How to manage the three Ps of 2022
When Lombardi’s opened in New York City in 1905, America began its love affair with pizza. Each generation of pizzeria operator has had challenges unique to their time. Now, roughly five generations later, what are the challenges we face? What will be the three major pain points this year?
Holy Moly, that’s more Ps than Punxsy Pizza Pennsylvania.
Yes, each of these Ps will bring you pain as a pizzeria operator. However, with some planning and preparation, they can also bring you pleasure. OK, I’ll stop playing with Ps. It is time to get serious. Let us look at our challenges and what we can do to mitigate them.
We’re close to the end, right? Not necessarily. The pandemic has fundamentally changed our business and we must adapt or die. Look at the results of the pandemic. Some pizzerias closed their doors. Others thrived. Why? Adaptation. Necessity is the Mother of Invention. Those who thrived saw the need for change and acted. And their customers responded. These changes are not temporary. They represent the new pizzeria business model. Outdoor dining, indoor distancing, employee masks, curbside service, no-contact delivery, mobile app ordering, touchless pay systems, carry-out incentives and improved to-go packaging are all successful adaptations made as a direct result of the pandemic by pizzerias that thrived.
The pandemic pain point can be mitigated by selecting three changes you made during the pandemic and making them a permanent part of your pizzeria. And by doing so, improve each of them. Let us use curbside service as an example. Do what it takes to ensure a place for your curbside customers to park. This may take communication with your landlord or the city. How do you know when they arrive? Perhaps a hotline, or a camera system or a triggered alarm. Consider the packaging. Will their pizza be cold by the time they get home? It might be time to consider re-usable hot bags with your logo. How about a curbside condiment package that includes paper plates, napkins, and other frequently asked for condiments? Curbside service came about because of the pandemic, but we’ve discovered that customers love the service even without the fear of the virus. The ideas are endless. The point is, select three changes to make permanent and make them yours. Make them part of your unique selling proposition.
What happens when you pay people to stay home? What happens when you pay them $300-$500 per week more than they were making while working as an incentive to stay home? You know what happens. Essential businesses are unable to field a team and cannot keep their doors open. We have all heard the accusation, “They would if you paid them more.” No, they wouldn’t. No business can compete with free government money. The good news is that most people want to work. Most people want to contribute to society. Most people want to be part of something bigger, funner (yeah, I know, but it should be a word), and more challenging. Most people get true satisfaction from work. And the minute it makes financial sense, they will return to work. So as the government reduces the financial incentives not to work, the lives of the pizzeria operator will improve.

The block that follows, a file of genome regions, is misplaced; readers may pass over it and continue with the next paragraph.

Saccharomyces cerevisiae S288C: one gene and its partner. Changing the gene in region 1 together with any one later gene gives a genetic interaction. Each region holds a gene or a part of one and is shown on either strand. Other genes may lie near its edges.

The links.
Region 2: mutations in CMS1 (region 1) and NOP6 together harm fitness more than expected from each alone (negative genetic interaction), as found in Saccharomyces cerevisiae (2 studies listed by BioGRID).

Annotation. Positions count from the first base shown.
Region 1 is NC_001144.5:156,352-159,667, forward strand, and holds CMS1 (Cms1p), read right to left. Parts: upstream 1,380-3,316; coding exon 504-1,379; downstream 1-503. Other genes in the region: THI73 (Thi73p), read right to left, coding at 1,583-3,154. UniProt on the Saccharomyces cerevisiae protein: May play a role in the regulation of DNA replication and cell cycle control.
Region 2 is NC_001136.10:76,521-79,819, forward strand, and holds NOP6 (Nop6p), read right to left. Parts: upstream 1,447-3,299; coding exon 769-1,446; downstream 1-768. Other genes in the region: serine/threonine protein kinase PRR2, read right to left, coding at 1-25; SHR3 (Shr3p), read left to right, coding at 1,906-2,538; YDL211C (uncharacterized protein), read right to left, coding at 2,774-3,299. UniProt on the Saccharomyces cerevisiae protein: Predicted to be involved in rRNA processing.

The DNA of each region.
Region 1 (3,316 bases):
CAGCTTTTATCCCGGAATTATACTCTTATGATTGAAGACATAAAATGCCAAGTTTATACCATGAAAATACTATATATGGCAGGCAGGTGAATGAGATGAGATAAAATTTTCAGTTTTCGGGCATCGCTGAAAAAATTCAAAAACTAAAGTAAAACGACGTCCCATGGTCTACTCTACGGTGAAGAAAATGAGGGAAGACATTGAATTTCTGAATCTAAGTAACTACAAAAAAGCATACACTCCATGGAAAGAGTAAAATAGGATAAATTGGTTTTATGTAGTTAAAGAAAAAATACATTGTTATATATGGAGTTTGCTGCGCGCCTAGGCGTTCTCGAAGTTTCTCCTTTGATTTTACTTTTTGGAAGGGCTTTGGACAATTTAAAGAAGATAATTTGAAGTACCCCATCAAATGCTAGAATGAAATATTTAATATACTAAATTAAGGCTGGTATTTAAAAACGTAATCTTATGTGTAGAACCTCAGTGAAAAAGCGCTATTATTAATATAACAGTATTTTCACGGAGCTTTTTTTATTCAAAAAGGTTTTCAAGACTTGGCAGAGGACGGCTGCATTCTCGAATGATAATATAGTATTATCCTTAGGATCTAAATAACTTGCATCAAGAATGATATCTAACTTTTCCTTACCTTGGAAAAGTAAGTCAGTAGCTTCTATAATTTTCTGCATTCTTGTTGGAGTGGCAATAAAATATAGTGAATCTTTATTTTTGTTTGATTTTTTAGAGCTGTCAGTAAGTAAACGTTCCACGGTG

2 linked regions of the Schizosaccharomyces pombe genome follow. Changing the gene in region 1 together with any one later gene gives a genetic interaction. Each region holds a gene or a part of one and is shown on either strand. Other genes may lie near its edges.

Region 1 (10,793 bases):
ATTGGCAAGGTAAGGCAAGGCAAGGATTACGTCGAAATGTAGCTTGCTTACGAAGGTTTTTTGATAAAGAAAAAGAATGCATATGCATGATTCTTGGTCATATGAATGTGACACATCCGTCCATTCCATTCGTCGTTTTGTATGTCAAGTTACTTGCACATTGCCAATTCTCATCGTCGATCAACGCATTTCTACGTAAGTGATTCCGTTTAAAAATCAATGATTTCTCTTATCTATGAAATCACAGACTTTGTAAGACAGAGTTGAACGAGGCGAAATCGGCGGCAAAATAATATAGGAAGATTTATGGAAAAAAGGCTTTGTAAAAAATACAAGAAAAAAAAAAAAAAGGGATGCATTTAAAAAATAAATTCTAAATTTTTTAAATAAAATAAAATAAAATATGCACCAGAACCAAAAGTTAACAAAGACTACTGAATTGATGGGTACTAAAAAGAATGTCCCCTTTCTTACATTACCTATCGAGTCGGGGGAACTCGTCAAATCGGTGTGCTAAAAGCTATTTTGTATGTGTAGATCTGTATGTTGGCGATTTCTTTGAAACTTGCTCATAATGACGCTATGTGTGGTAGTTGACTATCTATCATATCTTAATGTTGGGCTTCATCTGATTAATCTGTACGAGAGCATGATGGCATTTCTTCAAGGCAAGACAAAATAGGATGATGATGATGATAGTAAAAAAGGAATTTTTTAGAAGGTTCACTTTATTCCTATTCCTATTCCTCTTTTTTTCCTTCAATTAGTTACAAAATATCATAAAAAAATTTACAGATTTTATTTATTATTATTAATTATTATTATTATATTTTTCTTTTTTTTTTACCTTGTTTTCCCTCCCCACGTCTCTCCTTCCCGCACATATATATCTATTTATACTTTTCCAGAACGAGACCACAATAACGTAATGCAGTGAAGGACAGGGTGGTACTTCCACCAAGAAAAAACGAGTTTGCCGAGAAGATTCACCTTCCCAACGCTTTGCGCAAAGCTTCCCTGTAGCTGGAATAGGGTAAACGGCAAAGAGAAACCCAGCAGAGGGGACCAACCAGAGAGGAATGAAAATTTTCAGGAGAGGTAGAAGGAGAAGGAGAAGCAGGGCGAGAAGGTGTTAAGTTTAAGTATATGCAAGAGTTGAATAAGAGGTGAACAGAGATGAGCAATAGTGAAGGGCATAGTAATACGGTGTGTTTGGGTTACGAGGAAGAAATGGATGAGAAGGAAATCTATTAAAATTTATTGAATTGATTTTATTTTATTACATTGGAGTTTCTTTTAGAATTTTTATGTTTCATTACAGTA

The people pain point can be mitigated by beginning with those who got you here. Now is the time to recognize those employees who stayed and worked. Now is the time to ensure they participate in the results of your success. Can you increase their wages? Can you send them and their family on a weekend vacation? The key is to demonstrate your appreciation with both words and actions. You will also need to build a strong team moving forward. Understand that there will be two different types of employees. There are those who want stability, growth potential and opportunity. And there are employees who are passing through. The pizzeria industry needs both. For those who want to be part of your company long-term, work to provide training and guidance so they grow to their full potential. For those part-timers, students, minors, second-jobbers, you must provide flexibility in their schedule. Honor all time-off requests. Give them shifts that fit their other commitments and availability. The combination will build a strong team.
Inflation. This is not a new word; we just haven’t been hammered by it lately. To quote Elton John, the b***h is back. Costs are rising faster than pizza dough left to proof too long. But unlike over-proofed pizza dough, they will not fall. Shipping costs, manufacturing costs, raw material costs, and labor costs are clearly rising out of control. We are not talking about costs that are under your control. Pizzeria operators need to keep up with measuring the cost of doing business and adjusting their menu prices accordingly.
The price pain point can be mitigated by charging the right price for your menu items. The pizza industry lost a great resource for this when Big Dave passed on to the big pie in the sky. But if you need guidance in this, others have followed in his footsteps. Menu analysis is critical, and pricing should always be based on costs. If your target is 30-percent food cost, understand that any menu item that is over 30 percent is driving up your costs. Do not be hesitant to raise prices as costs increase. Traditionally, price changes for your pizzeria can be done annually. With rampant inflation, food cost analysis should be a weekly measurement, with menu price change quarterly.
To those of you who worked and provided food as an essential service through this challenging era, I salute you. You have proved to yourself, your people and your community that you can adapt and have emerged a stronger pizzeria operator and businessperson. Facing these three pain points this year will require you to continue to apply these skills. You got this.
Dan Collier is the founder of Pizza Man Dan’s in California and a speaker at International Pizza Expo.